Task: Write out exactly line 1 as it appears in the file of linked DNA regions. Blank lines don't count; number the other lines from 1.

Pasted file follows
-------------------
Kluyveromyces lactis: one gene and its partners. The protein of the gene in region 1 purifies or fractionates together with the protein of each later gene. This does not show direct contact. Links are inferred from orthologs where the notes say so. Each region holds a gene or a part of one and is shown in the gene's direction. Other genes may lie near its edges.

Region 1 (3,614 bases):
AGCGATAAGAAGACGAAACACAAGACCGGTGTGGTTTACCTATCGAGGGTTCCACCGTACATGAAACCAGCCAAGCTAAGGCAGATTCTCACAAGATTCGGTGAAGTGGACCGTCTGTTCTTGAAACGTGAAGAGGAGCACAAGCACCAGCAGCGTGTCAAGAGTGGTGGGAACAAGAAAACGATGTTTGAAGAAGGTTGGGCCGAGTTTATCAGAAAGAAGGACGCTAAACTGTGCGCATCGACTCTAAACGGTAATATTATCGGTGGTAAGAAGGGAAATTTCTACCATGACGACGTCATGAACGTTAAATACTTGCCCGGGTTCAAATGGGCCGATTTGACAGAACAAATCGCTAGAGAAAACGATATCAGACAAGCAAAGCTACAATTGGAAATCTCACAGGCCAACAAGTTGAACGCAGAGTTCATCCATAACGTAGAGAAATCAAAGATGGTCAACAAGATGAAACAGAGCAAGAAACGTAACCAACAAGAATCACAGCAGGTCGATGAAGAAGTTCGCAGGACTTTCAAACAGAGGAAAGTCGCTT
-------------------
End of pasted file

Kluyveromyces lactis: one gene and its partners. The protein of the gene in region 1 purifies or fractionates together with the protein of each later gene. This does not show direct contact. Links are inferred from orthologs where the notes say so. Each region holds a gene or a part of one and is shown in the gene's direction. Other genes may lie near its edges.